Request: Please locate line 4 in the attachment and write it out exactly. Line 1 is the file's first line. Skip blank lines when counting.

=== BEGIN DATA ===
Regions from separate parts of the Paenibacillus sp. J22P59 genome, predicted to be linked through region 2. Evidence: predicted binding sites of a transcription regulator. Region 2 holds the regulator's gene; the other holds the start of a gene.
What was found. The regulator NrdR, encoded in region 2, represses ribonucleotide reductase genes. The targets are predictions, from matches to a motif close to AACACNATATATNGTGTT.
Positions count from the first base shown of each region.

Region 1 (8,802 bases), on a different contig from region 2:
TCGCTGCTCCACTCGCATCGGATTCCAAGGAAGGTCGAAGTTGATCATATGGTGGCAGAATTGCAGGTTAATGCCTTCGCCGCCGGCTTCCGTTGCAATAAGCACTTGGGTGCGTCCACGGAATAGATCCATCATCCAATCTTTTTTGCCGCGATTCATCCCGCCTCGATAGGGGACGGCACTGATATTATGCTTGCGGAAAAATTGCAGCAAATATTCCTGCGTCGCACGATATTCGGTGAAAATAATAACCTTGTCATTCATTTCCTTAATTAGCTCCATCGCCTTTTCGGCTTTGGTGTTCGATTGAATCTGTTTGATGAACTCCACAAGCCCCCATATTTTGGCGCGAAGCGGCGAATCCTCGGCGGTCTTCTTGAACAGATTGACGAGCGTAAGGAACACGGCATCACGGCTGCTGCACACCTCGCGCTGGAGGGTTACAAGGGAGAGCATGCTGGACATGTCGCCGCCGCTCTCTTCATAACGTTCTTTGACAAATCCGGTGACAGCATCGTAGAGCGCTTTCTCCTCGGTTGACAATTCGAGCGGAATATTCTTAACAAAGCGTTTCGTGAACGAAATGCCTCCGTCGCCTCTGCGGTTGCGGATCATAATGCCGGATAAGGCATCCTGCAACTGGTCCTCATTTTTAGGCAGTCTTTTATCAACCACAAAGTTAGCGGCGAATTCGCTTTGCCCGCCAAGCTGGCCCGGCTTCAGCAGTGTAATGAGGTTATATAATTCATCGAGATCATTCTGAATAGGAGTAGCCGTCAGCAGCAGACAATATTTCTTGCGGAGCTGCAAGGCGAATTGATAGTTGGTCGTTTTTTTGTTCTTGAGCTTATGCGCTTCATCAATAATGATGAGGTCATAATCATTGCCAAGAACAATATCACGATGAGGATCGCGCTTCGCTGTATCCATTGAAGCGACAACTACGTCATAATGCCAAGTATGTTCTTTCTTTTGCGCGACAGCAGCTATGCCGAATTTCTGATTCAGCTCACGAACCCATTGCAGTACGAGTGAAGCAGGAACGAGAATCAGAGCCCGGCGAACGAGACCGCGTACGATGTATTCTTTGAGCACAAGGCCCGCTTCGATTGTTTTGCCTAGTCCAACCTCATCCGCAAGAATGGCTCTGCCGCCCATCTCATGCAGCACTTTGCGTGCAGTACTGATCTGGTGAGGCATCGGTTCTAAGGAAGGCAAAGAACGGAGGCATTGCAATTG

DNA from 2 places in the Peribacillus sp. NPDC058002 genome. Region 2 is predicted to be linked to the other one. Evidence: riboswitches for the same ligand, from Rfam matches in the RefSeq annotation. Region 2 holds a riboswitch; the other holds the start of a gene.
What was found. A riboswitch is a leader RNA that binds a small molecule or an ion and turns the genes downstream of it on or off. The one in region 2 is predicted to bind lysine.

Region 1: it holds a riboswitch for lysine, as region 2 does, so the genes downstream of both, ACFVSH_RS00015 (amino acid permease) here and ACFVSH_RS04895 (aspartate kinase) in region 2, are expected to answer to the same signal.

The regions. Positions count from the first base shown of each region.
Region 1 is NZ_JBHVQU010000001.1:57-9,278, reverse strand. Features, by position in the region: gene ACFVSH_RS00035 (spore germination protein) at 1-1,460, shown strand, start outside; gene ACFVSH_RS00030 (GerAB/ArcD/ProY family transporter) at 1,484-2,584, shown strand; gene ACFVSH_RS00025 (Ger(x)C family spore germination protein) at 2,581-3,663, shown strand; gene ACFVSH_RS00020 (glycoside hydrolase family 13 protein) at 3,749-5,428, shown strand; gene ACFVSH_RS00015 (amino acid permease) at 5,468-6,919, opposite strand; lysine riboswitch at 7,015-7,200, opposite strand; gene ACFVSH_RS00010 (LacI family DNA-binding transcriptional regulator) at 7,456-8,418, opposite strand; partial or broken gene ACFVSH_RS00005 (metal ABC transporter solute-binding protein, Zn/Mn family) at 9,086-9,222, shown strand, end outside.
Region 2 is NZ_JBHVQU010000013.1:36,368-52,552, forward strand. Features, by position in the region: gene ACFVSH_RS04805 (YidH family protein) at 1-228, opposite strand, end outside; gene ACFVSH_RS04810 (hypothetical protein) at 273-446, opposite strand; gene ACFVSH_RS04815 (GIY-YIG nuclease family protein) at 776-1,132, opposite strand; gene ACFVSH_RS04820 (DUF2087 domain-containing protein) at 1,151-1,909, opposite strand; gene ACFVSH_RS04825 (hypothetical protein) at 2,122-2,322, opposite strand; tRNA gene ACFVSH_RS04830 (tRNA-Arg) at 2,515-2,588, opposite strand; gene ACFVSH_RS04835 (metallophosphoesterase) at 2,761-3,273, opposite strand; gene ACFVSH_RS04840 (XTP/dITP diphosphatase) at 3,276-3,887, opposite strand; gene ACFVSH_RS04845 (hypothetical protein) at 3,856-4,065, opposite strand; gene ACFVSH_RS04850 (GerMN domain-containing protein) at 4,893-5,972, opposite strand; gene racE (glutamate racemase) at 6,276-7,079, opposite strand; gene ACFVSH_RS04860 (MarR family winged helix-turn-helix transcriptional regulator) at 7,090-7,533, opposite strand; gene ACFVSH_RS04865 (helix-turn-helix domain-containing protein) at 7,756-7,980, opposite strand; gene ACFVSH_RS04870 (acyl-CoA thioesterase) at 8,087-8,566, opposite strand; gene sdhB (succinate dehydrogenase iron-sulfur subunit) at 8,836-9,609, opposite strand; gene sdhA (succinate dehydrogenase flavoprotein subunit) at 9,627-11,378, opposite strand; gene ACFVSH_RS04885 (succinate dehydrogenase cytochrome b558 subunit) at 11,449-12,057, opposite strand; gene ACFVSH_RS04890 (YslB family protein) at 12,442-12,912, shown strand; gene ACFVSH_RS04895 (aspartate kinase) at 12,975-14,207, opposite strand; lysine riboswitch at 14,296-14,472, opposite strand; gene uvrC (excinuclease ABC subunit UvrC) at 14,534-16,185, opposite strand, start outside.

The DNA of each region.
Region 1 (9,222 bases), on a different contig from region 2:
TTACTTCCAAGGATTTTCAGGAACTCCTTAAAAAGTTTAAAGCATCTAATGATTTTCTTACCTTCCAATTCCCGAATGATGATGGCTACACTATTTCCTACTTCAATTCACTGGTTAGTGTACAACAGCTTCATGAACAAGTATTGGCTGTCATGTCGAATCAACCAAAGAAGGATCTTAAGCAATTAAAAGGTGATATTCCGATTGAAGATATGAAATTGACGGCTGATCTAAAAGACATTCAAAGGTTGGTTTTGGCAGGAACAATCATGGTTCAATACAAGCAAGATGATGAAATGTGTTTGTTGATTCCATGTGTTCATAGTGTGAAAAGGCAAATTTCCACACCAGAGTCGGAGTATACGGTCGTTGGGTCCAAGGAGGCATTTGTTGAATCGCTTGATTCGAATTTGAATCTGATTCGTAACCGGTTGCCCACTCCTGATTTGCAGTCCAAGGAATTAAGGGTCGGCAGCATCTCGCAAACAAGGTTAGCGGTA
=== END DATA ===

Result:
Region 1 (8,802 bases), on a different contig from region 2: